‘‘Law is meant for man, not man for the law’’
It is twenty years following the Third World War, and the planet has been plunged back into an age of barbarianism since the nuclear holocaust. Scavengers roam the desolate landscape, preying on whatever they can to eat, including each other !.
One bright hope for the future of mankind emerges. The Drones. Civilised survivors intent upon reviving order from chaos, and rebuilding a new civilisation. A noble cause, threatened by the nomadic savages.
In a world with no law the strong rule and under their tenure those that dare oppose the regime of Baktar, leader of the Tyrogs, must fight for their lives in a makeshift arena in a battle to the death. Like gladiators before their Roman Emperor, in an open domed basic construct, akin to that in Mad Max Beyond Thunderdome (1985), those foolish enough to cross Baktar have to stand against his champion in combat. That champion is none other than classic TV’s The Hulk, Lou Ferrigno. An eye patch wearing goliath of a warrior named Zerak.
Baktar’s self prophetic legacy is to spawn the first newborn free of infection from radiation poisoning. His opportunity comes along when the feisty Racela, from the race of Drones, patrols with her male companion beyond the designated safe perimeters of their underground community. Their advanced tech all terrain craft, replete with laser weapons, is attacked by the savages and Racela is taken hostage.
With news of Racela’s disappearance reaching the Drone high command, her father General Cortaz beseeches with the governing council permission to breach protocol and send out a search party. His request is immediately denied, only to be overturned on the strict adherence to the ruling that should he choose to leave the confines of the Drone domicile, then he, and whomever volunteers to go with him, may never again return.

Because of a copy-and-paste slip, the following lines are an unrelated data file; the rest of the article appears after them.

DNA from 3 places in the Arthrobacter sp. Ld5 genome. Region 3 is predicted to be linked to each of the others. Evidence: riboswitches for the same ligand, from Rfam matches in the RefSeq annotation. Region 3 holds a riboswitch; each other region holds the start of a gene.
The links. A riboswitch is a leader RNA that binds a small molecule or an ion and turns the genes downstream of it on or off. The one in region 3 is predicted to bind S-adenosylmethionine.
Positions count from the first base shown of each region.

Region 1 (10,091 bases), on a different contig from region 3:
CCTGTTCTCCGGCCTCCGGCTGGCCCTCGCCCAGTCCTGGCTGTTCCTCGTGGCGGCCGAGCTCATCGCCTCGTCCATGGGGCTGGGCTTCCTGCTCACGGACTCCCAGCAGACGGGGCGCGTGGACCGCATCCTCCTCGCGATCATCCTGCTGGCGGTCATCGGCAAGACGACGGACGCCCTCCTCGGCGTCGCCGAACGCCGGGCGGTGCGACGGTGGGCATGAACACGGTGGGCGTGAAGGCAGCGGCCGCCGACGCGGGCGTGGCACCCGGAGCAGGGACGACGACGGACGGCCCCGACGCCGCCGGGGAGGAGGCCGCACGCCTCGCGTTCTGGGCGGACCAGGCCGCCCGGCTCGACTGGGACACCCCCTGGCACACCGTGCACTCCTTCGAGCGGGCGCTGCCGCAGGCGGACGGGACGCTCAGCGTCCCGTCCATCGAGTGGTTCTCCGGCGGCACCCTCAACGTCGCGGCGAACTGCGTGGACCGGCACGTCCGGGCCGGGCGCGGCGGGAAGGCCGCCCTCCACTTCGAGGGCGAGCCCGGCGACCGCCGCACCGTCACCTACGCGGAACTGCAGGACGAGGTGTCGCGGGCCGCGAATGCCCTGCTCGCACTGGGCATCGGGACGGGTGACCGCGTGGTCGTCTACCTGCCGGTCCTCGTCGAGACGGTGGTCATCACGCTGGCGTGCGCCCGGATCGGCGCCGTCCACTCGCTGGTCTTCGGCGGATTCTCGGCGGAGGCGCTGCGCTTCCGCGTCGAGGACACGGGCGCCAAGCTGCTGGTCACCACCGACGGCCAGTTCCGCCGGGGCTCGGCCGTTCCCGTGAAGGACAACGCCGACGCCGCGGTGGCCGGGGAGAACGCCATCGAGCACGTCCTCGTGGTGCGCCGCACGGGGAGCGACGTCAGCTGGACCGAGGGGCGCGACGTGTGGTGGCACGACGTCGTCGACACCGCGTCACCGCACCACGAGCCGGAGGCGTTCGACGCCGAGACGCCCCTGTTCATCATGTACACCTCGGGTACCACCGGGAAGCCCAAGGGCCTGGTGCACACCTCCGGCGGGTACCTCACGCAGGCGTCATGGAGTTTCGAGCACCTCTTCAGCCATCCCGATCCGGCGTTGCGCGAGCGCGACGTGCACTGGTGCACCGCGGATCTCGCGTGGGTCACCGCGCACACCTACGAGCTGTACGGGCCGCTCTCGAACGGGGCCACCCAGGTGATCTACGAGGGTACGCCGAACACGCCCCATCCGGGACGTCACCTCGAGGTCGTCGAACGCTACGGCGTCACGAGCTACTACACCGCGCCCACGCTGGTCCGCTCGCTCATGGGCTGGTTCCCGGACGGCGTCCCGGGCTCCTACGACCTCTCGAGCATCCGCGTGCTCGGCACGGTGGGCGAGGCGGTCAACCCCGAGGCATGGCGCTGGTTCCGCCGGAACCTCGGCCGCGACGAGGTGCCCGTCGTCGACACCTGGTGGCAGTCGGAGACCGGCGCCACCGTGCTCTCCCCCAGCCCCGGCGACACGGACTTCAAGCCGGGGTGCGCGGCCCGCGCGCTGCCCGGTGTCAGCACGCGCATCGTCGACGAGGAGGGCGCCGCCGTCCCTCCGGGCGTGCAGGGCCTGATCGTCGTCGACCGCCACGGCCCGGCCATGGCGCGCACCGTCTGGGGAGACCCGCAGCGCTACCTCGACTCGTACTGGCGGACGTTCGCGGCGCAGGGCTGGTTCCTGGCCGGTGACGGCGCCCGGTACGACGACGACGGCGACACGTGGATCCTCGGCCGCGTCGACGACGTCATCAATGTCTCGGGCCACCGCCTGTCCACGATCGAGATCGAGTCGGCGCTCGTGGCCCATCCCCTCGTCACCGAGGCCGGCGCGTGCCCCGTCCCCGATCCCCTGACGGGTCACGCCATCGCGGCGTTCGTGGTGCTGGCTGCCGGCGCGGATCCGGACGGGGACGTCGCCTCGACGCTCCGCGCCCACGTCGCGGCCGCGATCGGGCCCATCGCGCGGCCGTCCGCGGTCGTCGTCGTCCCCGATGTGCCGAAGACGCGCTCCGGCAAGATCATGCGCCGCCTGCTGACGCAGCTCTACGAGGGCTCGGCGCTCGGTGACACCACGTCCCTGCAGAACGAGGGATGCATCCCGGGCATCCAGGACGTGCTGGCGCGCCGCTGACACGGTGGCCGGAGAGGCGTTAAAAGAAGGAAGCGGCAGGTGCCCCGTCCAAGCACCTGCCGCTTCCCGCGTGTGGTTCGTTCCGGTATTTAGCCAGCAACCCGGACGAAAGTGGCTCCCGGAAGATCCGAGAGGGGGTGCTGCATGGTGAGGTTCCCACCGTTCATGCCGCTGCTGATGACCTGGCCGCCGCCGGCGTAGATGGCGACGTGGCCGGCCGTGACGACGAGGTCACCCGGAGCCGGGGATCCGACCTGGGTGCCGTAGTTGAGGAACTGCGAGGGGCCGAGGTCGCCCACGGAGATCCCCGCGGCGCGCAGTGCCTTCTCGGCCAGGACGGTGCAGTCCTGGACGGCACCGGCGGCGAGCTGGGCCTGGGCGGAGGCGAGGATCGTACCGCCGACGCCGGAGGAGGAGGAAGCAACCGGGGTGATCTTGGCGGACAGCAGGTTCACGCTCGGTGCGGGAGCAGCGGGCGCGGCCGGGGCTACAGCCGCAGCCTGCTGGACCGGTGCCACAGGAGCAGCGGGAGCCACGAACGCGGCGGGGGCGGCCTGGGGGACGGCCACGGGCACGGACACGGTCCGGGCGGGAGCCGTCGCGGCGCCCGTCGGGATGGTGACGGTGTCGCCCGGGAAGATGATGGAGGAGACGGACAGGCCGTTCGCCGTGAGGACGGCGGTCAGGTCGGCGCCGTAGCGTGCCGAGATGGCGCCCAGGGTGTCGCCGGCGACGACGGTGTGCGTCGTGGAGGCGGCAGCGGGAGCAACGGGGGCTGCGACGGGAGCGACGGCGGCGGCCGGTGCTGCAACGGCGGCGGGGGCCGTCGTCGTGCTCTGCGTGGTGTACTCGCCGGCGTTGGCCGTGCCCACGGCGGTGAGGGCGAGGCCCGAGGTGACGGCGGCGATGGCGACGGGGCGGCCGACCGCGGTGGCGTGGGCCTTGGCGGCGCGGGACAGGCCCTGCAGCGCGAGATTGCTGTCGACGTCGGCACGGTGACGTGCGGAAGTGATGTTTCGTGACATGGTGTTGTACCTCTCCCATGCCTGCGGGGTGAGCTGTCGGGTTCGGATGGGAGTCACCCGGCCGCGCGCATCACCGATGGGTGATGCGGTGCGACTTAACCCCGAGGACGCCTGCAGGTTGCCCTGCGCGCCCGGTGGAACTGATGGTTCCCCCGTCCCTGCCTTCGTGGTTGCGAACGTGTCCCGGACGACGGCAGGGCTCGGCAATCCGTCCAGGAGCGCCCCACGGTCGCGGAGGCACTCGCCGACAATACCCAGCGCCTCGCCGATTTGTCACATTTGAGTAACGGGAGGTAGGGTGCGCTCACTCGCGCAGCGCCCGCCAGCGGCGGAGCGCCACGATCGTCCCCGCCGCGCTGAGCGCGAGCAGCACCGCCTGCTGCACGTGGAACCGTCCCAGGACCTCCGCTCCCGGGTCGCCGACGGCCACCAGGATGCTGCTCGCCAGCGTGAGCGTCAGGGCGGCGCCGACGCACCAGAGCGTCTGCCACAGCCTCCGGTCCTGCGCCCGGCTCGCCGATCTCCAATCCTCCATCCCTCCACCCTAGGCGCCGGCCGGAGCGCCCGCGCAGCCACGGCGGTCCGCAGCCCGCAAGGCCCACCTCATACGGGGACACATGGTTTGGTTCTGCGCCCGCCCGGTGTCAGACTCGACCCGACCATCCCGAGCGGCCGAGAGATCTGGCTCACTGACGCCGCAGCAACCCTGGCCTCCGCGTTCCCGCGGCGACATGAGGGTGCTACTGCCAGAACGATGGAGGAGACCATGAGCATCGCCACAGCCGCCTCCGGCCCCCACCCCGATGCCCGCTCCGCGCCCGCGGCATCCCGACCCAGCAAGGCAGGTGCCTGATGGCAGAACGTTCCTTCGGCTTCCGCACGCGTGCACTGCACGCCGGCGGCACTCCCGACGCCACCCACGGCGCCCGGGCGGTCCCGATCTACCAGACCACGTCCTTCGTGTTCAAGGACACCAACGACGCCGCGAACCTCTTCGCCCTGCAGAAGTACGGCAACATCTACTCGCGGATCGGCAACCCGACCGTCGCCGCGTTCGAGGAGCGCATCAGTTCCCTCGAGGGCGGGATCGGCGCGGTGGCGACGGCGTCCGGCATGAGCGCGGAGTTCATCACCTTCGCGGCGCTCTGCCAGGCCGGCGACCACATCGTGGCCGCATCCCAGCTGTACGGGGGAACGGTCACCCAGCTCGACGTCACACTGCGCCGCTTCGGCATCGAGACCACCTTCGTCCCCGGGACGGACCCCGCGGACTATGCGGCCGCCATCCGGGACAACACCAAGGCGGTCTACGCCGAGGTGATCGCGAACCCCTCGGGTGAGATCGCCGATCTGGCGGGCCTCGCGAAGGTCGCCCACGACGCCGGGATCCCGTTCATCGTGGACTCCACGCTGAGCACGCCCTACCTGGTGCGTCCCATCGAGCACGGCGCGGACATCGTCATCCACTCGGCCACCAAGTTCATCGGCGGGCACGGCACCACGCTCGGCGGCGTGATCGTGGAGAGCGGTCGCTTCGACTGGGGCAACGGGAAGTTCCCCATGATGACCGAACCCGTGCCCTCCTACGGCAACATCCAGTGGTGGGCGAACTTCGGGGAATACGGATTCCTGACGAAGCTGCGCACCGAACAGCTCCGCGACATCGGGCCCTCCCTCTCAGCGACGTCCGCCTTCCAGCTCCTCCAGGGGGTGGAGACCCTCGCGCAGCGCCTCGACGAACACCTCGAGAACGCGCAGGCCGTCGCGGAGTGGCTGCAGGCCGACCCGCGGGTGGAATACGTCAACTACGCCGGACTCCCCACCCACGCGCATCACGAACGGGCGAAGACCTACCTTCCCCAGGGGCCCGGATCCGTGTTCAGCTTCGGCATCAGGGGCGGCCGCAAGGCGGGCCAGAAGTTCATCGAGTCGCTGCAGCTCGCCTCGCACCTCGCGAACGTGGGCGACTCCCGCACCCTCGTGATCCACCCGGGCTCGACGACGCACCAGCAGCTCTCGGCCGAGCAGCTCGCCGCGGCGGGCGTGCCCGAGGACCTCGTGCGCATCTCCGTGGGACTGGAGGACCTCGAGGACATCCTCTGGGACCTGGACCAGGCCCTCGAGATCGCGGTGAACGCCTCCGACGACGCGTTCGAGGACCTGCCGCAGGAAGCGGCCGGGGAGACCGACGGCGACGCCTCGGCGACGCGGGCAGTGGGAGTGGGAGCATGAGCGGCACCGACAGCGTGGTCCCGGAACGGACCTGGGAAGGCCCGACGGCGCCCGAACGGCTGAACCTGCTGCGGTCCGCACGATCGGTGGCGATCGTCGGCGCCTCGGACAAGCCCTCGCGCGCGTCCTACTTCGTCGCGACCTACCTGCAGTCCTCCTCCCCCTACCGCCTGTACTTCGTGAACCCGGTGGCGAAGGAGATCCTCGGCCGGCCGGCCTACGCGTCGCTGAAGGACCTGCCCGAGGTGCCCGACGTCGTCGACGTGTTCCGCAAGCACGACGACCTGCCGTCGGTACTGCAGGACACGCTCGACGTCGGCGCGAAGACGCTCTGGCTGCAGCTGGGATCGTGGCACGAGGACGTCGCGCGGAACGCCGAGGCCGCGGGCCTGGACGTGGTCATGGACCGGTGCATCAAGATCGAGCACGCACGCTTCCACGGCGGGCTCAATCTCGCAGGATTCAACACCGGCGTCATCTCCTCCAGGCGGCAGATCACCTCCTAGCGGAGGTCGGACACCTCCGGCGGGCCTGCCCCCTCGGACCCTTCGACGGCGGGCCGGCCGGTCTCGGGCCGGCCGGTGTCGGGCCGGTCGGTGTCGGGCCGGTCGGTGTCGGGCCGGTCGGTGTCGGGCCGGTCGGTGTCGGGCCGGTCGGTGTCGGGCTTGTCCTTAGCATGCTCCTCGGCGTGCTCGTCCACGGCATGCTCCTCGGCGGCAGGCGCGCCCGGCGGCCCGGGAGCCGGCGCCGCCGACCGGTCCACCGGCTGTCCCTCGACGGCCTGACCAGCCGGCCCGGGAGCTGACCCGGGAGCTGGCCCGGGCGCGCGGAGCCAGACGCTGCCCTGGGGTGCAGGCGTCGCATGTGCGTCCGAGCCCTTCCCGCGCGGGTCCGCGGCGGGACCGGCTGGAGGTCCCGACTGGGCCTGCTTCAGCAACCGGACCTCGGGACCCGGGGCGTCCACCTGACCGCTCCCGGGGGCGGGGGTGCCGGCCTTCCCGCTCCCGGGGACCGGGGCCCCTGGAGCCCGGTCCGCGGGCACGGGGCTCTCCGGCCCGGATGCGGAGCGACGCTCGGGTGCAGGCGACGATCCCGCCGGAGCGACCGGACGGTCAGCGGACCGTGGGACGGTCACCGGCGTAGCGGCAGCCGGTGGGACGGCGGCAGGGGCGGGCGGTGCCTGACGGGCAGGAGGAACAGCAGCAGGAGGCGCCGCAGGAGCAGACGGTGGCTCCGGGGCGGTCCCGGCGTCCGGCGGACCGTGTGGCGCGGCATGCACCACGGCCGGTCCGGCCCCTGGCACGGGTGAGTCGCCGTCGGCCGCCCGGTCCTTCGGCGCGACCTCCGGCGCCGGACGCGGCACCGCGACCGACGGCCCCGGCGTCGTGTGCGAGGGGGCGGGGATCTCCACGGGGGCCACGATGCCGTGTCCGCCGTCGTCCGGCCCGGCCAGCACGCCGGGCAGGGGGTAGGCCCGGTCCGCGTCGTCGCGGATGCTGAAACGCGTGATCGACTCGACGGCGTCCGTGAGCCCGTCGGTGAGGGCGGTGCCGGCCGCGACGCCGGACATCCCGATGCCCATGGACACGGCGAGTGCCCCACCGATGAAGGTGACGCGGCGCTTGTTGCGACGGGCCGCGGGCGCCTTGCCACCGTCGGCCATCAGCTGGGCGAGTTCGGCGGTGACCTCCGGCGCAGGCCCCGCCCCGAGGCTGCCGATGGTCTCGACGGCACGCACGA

Clearly green with envy at the scavengers having a pure and clean female specimen, and under order from Baktar, warrior of the wasteland Lou Ferrigno gets astride his retro three wheeled motorcycle, and along with his men roars to the rescue. It’s not long before he clashes with the scavengers as they go head to head with all manner of old fashioned weaponry. Top trumped only by a grenade launcher and of course Zerak wielding his mighty sword. Well it’s only to be expected when you make him angry !.
Zerak saves the girl but is injured in the process and only a grateful Racela can assist him in getting back to his own people, the Tyrogs. Unbeknownst to them whilst they struggle across the desert terrain, Racela’s father and two companions are not far behind, following their tracks in order to rescue her.
Back in the bosom of Baktar’s domain Zerak soon realises that he has feelings for Racela, and she for him. He cannot allow Baktar to force himself upon this innocent who in turn saved him from surely dying alone in the wilderness. In order to save her he must turn against his own people and align forces with General Cortaz to escape the clutches of Baktar.
Ferrigno fulfils his role as the resourceful anti hero pretty well in what is clearly a low budget outing, and his ‘B’ movie bravado comes into its own when he is allowed some clobbering time.
It’s a struggle to get back to the Drone complex, and to share in the news of a breakthrough by their scientists regarding the radiation poisoning, and an even greater one to overcome the mandate of the no return policy !. A battle ensues outside the underground complex as the location is compromised. The fight for dominance prevails as guns and knives go up against laser beam weaponry and organised tacticians, but the shear number of barbaric Tyrogs is more than enough for the Drones to cope with. It is up to General Cortaz, Racela and the hulking Zerak to bring order from chaos between the fighting factions. With Lou Ferrigno leading the way the planets future surely must be green.
Movie Rating: 6/10
Review Paul Cooke / Source Japanese NTSC VHS
Desert Warrior (1988)
Director Jim Goldman
With Lou Ferrigno, Shari Shattuck, Mike Cohen,
Anthony East & Mike Monty